From the August 2007 issue of Boomer Market Advisor • Subscribe!

Drop preconceived notions, consider alternatives

After many years of recruiting and managing independent financial advisors, I've observed a wide variety of investment styles and philosophies. Some advisors believe their own research and market perspective will enhance client returns above their competitors. Still others believe client needs can be met with the proper use of life insurance, the best combination of ETFs and the right choice of variable annuity sub-accounts. Some are so focused on their individual specialties that they overlook new ideas. I should know. I was one.

I began my career nearly thirty years ago as a registered representative with a large Midwestern firm. In the 1980s, with the Dow still under 1,000 and interest rates hitting record highs, few investors were attracted to long term equity investments. High marginal tax rates created investor interest in anything that provided tax write-offs or tax-sheltered income. This was my specialty.

However, tax reform legislation that followed caused many of the investments to fail. That experience, along with the bull market that followed, lead me to conclude that energy investments should be left to energy giants, commercial real-estate investments are better suited for institutions and any investment structured as a limited partnership was too risky. I was convinced that my clients' objectives could be met with the right combination of mutual funds. But after years of living in Texas, where seemingly everyone has an oil lease investment, I reconsidered the value and risk of so-called alternative investments.

While I was busy tinkering with my mutual fund allocations, I watched many colleagues achieve far greater returns by adding real estate, oil and gas and other alternatives to client portfolios. While I couldn't get beyond the phrase "limited partnership" on an investor memorandum, associates were receiving substantial first year tax write-offs and a complete return of invested capital within a few years.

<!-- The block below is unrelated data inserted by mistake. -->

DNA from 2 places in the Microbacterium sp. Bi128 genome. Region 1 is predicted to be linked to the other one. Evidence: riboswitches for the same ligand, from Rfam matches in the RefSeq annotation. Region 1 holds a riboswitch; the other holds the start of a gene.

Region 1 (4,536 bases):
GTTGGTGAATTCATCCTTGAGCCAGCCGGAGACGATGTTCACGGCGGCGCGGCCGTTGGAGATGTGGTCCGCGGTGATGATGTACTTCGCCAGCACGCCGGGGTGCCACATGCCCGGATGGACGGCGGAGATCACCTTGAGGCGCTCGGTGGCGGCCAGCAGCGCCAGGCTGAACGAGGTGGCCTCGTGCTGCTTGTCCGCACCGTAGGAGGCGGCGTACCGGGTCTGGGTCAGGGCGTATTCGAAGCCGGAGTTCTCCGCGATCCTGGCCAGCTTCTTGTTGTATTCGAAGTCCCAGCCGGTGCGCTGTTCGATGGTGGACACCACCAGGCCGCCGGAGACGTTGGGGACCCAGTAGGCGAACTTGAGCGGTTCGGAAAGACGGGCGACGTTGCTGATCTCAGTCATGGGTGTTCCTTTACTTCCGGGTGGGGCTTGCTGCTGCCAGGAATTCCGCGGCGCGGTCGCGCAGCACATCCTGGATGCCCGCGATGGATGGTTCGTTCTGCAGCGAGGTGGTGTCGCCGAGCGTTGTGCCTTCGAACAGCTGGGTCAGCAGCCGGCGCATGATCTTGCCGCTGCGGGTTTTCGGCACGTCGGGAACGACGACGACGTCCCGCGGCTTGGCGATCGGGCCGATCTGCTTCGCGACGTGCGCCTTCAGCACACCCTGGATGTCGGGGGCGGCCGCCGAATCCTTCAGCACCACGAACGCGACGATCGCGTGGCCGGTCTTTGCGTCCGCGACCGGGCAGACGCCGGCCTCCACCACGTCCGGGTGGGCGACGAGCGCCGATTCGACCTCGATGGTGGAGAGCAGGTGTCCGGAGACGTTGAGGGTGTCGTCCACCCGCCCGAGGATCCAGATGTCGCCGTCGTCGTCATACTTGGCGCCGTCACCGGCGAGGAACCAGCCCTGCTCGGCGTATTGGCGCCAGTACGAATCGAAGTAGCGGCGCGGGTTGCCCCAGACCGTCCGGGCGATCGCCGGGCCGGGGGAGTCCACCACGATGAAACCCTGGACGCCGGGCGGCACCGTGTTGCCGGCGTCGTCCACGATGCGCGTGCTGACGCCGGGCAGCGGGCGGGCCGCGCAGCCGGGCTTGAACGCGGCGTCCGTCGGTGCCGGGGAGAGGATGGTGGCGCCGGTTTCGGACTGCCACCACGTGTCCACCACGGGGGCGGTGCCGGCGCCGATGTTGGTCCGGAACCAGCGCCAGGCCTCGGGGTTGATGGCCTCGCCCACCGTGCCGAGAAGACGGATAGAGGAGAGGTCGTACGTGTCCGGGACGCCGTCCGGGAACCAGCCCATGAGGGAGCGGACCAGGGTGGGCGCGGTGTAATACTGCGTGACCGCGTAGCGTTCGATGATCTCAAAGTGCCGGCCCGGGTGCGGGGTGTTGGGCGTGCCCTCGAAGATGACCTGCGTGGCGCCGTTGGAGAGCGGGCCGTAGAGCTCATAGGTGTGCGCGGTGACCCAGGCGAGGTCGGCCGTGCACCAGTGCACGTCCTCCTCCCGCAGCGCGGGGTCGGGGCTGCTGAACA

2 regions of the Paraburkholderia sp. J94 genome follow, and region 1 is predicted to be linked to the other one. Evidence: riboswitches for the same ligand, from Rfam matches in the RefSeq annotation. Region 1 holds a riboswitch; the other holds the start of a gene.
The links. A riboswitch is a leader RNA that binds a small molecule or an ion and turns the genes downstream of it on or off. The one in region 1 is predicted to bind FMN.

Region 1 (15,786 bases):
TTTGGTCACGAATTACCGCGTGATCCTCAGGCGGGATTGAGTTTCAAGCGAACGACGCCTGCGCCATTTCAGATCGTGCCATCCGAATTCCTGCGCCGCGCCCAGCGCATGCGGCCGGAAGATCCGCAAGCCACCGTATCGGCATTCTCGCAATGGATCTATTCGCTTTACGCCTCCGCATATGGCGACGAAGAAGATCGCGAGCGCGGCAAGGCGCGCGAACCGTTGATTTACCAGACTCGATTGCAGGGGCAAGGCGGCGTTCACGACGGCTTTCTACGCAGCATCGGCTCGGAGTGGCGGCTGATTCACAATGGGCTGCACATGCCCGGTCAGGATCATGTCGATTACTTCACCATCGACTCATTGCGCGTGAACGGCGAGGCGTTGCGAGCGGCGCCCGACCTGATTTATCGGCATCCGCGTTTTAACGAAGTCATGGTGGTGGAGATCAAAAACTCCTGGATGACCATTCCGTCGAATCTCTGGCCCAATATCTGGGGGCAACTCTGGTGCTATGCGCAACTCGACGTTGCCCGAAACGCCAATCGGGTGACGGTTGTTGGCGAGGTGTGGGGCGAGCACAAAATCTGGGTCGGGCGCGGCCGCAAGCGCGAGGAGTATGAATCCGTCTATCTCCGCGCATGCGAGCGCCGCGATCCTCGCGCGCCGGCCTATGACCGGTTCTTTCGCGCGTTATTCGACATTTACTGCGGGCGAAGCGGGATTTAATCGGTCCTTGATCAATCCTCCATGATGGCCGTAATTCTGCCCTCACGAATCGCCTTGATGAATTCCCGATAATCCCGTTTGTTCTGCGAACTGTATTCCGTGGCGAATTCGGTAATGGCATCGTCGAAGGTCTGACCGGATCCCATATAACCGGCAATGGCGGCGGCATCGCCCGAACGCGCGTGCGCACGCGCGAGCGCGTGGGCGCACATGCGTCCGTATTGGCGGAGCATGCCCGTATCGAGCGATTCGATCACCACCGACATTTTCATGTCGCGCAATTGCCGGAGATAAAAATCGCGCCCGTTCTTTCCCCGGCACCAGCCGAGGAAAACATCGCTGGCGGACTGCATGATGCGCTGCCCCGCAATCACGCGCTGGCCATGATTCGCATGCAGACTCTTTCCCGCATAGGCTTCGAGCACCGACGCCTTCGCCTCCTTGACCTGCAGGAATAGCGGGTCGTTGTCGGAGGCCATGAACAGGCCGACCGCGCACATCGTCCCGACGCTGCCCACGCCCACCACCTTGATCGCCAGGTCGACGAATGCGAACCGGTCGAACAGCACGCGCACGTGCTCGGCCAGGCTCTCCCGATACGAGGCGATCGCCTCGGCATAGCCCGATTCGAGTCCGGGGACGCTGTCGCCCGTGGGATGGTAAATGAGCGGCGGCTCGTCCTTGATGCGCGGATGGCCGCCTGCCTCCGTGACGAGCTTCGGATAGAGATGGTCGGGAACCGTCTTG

Individual investors enjoyed steady distributions and solid overall returns by investing in high quality office and apartment buildings through non-traded REITS. In the past 20 years, foreign investors benefitted from deals in the suburban U.S. They did so by using the same limited partnerships I once considered too risky. Thousands of individual investors achieved real estate diversification, tax savings and increasing income through the use of 1031 exchanges in tenants-in-common. While such returns might not be seen again, I missed out because I never considered alternatives.

Even expertise in alternative investments can become an overused specialty. Some advisors are so successful with 1031 exchanges that they completely overlook the rest of the investment portfolio. Rising prices and shrinking cap rates in commercial real estate should cause some to carefully consider the timeliness of a 1031 exchange. However, even alternatives to 1031s are now available. Some real estate investors, anxious to sell highly appreciated holdings (yet feeling constrained by the tax consequences) are using a relatively new structured sale strategy to manage distributions and taxes on capital gains. This allows a seller to enjoy the benefits of a cash sale but receive the proceeds on a schedule that the seller stipulates. Distributions and taxes can be deferred over a number of years with payments guaranteed by large, highly rated insurance companies.

It's a challenge for any advisor to keep up with on-going development of complex investments solutions, something that requires education in new approaches and alliances with other professionals. At the same time, many broker/dealers do not support alternative investment strategies because they lack the interest or resources to properly assess the risks and merits. Firms must make an effort to support innovation with careful evaluation, comprehensive education and thorough due-diligence for each new investment alternative.

Today's successful advisor won't simply rely on products and strategies that have worked in the past. They must identify what's of value in the portfolio, as well as what may be missing. Safety through diversification applies not only to your clients, but to your investment practice as well. Be sure you consider all of the appropriate alternatives.

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